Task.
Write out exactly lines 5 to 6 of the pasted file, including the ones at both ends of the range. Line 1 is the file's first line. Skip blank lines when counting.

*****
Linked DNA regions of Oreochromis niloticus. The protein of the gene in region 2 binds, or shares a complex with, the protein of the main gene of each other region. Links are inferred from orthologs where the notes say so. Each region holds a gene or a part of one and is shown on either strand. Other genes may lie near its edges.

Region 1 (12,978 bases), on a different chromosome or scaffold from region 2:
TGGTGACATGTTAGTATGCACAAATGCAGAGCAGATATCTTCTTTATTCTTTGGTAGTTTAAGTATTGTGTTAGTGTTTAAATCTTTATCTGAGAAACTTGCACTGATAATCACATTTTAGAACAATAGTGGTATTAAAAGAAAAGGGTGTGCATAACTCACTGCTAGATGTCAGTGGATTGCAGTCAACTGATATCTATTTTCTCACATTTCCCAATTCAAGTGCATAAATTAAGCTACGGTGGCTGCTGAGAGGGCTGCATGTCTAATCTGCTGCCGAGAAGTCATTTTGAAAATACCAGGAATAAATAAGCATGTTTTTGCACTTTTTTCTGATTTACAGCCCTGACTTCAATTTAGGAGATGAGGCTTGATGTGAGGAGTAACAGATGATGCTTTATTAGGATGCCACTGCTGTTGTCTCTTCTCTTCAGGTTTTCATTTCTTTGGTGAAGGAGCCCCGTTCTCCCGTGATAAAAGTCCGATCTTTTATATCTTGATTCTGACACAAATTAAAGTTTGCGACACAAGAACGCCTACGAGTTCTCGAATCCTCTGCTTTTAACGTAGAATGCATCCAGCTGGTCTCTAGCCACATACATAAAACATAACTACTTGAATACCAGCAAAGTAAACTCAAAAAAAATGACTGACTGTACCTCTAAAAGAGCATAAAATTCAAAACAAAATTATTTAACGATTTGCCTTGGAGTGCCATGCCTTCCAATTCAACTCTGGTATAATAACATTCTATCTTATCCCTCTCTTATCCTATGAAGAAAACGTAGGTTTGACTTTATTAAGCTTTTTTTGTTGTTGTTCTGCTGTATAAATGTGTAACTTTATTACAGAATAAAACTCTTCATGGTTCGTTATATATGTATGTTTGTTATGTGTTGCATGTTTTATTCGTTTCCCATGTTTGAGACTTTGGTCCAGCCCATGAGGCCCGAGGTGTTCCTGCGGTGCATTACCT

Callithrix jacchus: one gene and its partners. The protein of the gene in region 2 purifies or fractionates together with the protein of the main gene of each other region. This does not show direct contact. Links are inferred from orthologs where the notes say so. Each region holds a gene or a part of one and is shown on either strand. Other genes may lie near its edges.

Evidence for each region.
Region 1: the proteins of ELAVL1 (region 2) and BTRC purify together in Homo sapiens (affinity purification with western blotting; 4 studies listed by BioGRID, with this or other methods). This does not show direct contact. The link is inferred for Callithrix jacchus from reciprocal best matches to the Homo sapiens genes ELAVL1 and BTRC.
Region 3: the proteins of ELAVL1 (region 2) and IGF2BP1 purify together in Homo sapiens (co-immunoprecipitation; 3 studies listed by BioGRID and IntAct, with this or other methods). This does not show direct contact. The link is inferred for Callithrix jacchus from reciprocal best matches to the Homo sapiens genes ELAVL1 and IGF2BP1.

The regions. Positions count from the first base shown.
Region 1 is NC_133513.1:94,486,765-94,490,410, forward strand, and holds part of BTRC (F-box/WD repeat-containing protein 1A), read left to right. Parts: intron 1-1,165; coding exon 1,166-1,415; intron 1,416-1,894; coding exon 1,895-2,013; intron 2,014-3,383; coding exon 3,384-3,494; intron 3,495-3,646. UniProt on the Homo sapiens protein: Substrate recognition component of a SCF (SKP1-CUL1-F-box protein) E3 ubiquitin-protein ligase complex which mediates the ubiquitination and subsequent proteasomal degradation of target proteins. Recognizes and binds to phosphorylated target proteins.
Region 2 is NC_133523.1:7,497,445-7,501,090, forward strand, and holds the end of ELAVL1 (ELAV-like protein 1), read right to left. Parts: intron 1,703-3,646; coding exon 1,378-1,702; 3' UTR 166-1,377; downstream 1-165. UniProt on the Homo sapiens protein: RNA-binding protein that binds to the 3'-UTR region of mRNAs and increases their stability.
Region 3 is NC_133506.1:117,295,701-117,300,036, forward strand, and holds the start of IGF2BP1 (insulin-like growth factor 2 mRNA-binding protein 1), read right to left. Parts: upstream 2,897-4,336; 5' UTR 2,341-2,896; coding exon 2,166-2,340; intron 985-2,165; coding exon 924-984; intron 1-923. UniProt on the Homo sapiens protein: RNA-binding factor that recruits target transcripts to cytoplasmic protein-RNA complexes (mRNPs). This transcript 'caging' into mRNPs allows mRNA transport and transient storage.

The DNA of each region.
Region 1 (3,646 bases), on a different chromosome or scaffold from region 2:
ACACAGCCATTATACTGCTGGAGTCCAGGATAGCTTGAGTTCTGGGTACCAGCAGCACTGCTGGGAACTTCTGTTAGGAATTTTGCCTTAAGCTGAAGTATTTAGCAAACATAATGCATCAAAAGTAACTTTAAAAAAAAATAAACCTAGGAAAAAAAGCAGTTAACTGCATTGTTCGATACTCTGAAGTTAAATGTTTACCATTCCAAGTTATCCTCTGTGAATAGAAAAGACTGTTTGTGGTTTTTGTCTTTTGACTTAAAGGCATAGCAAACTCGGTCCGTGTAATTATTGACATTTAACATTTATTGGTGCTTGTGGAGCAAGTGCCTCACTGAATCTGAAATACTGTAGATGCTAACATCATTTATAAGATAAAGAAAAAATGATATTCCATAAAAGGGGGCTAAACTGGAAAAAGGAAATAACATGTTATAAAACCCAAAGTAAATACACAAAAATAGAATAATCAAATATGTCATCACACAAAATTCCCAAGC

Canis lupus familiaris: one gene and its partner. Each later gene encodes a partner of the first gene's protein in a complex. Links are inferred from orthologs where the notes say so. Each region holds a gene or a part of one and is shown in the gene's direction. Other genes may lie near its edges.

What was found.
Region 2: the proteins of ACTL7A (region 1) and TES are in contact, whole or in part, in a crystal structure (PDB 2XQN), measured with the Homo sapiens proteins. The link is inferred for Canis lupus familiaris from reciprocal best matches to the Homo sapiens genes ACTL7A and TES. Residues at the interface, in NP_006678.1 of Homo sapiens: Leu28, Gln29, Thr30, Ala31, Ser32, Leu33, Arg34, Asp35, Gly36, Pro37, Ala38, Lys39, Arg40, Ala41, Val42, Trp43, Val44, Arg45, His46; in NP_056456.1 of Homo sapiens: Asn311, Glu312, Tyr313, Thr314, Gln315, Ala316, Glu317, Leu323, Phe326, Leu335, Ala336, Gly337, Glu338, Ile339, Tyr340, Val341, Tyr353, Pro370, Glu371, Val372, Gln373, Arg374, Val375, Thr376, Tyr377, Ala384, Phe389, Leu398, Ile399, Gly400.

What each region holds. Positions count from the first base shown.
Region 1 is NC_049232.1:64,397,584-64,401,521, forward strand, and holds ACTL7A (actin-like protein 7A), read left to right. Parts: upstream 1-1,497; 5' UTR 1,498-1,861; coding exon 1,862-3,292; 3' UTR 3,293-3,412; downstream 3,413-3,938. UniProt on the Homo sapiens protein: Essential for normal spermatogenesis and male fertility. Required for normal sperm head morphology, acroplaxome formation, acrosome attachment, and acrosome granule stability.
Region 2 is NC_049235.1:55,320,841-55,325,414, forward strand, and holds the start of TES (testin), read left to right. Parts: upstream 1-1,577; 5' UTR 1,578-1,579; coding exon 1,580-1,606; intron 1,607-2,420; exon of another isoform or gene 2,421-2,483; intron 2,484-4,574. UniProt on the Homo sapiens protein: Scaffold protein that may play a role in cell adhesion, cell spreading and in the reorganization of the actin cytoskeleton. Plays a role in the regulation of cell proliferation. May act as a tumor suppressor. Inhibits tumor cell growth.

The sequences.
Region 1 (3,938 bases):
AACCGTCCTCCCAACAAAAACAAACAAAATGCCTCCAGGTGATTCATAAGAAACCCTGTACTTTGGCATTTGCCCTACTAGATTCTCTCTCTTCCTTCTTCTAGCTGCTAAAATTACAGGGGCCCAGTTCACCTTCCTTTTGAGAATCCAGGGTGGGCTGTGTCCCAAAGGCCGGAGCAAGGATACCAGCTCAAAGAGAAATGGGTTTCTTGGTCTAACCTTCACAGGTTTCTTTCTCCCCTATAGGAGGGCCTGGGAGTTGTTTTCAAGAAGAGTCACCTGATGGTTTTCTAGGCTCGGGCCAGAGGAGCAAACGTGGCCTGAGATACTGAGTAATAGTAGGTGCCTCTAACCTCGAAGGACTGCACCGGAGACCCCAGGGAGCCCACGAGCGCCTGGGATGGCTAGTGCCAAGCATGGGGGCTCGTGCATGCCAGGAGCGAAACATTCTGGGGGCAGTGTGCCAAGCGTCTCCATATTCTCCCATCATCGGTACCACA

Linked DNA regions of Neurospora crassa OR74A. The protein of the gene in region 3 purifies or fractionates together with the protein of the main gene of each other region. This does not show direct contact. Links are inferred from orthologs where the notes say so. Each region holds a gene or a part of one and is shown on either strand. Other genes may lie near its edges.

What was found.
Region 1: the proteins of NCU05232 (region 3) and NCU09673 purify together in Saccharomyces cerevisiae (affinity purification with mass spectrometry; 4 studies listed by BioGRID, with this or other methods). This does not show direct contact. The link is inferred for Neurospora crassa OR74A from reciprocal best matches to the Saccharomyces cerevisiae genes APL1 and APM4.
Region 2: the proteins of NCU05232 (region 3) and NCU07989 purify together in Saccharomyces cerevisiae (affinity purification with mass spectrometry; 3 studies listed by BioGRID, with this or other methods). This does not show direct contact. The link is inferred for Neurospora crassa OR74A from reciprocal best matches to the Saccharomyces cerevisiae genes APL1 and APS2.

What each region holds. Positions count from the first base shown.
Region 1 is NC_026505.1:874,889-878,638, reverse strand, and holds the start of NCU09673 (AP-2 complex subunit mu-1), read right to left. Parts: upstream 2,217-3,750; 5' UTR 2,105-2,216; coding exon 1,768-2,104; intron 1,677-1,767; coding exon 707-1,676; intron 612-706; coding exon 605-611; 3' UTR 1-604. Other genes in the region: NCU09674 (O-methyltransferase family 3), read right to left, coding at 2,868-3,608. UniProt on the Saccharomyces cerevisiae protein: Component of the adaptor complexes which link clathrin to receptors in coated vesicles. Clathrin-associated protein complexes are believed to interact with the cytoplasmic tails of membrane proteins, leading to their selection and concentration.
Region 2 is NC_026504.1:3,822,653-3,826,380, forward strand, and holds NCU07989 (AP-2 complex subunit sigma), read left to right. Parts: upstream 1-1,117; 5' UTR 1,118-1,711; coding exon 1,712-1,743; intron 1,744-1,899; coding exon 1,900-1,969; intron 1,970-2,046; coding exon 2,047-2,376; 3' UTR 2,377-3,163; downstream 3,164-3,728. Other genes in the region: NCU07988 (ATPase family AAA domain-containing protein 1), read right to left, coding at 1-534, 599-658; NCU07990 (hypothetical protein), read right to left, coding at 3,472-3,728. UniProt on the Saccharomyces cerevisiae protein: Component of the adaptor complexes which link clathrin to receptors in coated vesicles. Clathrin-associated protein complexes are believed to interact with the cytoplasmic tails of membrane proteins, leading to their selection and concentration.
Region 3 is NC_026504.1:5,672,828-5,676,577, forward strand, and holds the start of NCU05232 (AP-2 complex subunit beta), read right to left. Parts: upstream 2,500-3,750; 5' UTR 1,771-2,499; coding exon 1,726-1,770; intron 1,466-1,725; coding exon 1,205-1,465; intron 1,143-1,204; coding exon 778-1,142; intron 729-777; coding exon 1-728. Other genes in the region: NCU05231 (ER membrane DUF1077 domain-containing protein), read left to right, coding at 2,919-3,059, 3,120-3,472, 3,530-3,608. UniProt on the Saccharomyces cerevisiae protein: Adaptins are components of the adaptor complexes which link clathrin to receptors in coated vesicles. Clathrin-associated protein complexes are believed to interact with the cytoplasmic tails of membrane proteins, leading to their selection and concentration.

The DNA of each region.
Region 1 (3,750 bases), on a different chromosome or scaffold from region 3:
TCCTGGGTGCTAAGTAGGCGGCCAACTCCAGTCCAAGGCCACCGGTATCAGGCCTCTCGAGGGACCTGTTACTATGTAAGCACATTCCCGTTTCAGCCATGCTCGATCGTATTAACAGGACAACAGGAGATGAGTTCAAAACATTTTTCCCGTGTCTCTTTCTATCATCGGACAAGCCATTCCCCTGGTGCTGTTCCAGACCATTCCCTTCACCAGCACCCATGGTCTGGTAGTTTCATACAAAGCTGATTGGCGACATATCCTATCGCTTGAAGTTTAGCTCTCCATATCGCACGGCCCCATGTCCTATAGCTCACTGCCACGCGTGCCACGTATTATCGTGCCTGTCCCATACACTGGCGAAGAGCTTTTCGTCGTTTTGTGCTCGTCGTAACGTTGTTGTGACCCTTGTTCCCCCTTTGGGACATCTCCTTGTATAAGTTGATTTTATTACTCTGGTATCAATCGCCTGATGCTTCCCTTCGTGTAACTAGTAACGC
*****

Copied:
Evidence for each region.
Region 1: the proteins of ELAVL1 (region 2) and BTRC purify together in Homo sapiens (affinity purification with western blotting; 4 studies listed by BioGRID, with this or other methods). This does not show direct contact. The link is inferred for Callithrix jacchus from reciprocal best matches to the Homo sapiens genes ELAVL1 and BTRC.